Under labor law, employers and employees are exempt from antitrust law if they enter into a collective bargaining agreement. However, if there is no employer-union relationship, then antitrust laws apply. If there is no union, individual workers may sue the employer under antitrust law for engaging in a variety of conduct so long as there is some sort of agreement that some way restricts trade. However, if an employer is exempt from antitrust law because it is a single entity, there cannot be any agreement to restrict trade. If antitrust law did not apply, the parties would be forced to work out an agreement through collective bargaining, which at times can be very much skewed toward the employer.
The NFL would have certainly possessed an advantage in its brewing war with the NFLPA if labor law only applied. For instance, the NFL could rely on its guaranteed contracts with companies such as DirecTV that will pay the league billions regardless of whether or not any games are played in 2011. The NFL is also engaging in conduct it has shied away from for years such as selling sponsorships to lotteries conceivably to raise more money for a potential showdown with the union. At this point in this labor conflict, the NFL seems to be better capitalized to withstand a prolonged work stoppage where the only remedy could have been through collective bargaining, which could last several years.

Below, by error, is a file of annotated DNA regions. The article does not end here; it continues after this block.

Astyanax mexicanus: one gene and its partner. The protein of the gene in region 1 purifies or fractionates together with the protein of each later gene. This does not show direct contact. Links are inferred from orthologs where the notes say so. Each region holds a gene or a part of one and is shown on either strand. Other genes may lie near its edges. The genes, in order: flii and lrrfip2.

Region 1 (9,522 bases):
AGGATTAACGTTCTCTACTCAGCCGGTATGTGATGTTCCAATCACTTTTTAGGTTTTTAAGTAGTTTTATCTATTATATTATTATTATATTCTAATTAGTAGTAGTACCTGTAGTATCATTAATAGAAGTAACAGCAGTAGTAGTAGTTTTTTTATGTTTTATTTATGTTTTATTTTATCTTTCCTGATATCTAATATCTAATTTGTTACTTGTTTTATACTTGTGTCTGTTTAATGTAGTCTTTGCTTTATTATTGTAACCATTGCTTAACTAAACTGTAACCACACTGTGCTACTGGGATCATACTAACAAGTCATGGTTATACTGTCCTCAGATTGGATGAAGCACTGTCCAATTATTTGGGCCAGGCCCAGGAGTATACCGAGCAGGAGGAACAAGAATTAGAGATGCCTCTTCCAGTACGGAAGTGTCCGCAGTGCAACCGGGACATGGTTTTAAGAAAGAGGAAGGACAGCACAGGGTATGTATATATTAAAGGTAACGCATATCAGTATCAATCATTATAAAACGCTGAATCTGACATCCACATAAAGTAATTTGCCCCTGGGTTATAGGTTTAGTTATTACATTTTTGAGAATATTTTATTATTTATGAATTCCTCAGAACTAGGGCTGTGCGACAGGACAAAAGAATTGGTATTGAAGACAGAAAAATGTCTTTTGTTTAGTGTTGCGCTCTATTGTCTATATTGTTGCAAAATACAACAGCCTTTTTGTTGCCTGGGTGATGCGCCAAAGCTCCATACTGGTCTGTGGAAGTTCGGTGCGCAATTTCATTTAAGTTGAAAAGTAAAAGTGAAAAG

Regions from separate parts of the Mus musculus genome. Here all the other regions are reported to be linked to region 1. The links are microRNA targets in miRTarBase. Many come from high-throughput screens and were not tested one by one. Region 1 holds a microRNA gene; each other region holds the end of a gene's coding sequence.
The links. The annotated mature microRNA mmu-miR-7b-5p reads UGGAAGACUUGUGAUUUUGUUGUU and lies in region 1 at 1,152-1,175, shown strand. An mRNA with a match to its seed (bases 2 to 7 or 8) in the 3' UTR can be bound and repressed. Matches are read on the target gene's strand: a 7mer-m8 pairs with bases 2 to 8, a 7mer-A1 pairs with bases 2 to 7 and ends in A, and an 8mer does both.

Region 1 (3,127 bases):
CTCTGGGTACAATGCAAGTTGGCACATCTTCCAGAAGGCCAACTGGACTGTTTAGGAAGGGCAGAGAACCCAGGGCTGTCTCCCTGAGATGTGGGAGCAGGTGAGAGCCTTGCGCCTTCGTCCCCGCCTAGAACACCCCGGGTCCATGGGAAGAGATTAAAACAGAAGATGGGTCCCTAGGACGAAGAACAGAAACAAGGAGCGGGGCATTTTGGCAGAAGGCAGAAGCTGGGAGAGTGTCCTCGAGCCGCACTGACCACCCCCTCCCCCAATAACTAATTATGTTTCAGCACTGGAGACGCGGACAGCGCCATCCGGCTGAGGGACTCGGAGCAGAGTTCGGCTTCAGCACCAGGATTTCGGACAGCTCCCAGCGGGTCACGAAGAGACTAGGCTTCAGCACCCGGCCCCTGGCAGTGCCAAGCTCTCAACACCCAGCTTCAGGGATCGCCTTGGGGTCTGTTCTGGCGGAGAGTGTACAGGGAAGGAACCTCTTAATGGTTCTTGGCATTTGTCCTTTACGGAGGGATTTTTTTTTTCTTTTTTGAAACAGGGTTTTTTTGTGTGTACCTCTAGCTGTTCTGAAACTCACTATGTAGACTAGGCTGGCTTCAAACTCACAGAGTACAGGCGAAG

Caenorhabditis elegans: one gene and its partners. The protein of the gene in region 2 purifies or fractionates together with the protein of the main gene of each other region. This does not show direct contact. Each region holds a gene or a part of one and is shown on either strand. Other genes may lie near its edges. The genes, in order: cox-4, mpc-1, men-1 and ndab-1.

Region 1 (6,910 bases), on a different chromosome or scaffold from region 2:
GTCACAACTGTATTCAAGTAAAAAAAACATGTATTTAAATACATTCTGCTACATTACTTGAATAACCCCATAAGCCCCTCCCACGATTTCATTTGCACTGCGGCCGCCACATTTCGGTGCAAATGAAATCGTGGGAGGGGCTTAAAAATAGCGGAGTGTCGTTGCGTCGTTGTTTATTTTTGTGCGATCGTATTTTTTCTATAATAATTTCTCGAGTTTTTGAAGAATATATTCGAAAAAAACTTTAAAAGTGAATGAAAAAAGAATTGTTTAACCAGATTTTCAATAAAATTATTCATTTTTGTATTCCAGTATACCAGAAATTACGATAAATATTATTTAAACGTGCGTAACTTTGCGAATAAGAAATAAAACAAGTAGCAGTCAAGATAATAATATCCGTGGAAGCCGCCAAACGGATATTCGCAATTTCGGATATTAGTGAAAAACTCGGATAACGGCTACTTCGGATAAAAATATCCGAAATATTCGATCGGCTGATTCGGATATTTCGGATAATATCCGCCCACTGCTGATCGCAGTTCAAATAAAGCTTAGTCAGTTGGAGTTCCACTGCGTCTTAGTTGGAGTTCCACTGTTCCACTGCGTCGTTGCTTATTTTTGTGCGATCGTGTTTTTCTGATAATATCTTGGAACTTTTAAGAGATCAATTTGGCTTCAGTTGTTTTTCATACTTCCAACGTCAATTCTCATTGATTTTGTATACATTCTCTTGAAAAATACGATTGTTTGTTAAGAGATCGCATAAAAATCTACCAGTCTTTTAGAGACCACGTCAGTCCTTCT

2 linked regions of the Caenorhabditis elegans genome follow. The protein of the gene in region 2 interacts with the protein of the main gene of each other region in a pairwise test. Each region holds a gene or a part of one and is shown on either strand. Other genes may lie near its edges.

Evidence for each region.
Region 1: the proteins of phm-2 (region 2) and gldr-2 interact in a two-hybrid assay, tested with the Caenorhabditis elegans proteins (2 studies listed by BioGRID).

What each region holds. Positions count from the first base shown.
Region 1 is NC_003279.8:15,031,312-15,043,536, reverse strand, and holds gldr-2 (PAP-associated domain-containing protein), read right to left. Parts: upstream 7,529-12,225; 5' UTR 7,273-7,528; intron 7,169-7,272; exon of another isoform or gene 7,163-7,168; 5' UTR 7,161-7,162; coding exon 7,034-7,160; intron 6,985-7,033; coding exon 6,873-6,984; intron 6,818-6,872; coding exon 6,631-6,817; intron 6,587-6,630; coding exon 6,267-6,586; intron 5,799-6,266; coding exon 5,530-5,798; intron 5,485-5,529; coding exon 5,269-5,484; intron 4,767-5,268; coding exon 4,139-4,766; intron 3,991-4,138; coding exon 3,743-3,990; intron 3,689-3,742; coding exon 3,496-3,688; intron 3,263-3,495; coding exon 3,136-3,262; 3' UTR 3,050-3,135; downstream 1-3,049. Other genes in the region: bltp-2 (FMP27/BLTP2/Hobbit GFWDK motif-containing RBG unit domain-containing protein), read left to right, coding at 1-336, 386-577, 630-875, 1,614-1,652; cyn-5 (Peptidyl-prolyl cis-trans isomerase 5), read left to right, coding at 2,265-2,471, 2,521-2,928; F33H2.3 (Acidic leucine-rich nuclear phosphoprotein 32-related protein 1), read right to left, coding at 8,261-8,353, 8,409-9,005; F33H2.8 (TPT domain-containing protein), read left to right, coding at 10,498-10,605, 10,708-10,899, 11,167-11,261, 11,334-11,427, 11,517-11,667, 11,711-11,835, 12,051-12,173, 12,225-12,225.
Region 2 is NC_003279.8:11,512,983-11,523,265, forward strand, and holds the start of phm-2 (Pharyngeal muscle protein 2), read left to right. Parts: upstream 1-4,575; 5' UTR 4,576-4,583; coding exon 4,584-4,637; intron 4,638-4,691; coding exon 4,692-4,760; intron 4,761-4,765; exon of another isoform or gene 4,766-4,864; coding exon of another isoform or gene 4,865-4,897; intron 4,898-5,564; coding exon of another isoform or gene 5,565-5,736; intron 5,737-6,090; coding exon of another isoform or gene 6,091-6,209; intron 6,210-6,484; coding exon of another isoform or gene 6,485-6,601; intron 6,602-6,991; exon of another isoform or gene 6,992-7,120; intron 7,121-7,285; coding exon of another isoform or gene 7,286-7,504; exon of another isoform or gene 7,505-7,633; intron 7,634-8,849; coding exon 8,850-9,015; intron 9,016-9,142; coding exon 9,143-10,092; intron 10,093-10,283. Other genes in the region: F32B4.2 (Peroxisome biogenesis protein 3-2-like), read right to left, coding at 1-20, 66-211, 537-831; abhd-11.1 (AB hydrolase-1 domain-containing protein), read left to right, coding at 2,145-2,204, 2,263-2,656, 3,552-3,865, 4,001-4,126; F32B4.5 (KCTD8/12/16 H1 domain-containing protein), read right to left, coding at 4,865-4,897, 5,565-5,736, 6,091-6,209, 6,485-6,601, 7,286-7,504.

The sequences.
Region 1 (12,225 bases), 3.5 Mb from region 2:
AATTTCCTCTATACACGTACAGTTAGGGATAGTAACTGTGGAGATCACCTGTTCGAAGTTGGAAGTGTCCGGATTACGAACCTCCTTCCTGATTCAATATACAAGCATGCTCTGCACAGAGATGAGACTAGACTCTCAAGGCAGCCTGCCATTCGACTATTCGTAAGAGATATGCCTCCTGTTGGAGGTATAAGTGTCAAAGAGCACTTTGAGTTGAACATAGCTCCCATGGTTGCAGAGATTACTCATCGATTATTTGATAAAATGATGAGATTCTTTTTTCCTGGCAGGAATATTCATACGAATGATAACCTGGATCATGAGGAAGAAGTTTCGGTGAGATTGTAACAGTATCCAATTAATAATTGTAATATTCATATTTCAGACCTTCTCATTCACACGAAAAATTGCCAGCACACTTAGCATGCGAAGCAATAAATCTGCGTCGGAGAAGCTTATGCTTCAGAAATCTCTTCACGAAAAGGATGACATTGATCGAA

However the NFLPA no longer has to worry about a scenario where labor law only applies, as the High Court sent the NFL a resounding message that antitrust laws apply to football.
This decision finally gave the NFLPA some good news for negotiations. Richard Berthelsen, general counsel of the NFLPA, stated that the decision "strongly affirms that the NFL must play by the same rules other businesses do. The Court's decision affirms our belief that the NFL should not be allowed to operate as a monopoly to the detriment of fans, players and the government."
The Supreme Court's refusal to take away the NFLPA's most effective weapon means that the NFLPA has some ammunition to combat any overly aggressive or unreasonable behavior at the bargaining table by the NFL. This event also means that the parties have no excuse not to finally get back to the bargaining table and engage in meaningful negotiations. The Supreme Court's refusal to grant the NFL antitrust immunity means there is no reason not to bargain in good faith. However, the NFL's deep pockets could mean that the league will negotiate hard against the union regardless of it being susceptible to antitrust challenge. But at least the NFLPA now has a bit more leverage in that it can always punt any impasse in negotiations to the courts via decertification and suing under antitrust law.
Jeff Levine is a staff member of the Business of Sports Network (http://www.businessofsportsnetwork.com/), which includes The Biz of Baseball, The Biz of Football, The Biz of Basketball and The Biz of Hockey. He is a sports attorney, and the Executive Director of One Sports and Entertainment, International.
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|Publication:||The Biz of Football|
|Date:||Jun 2, 2010|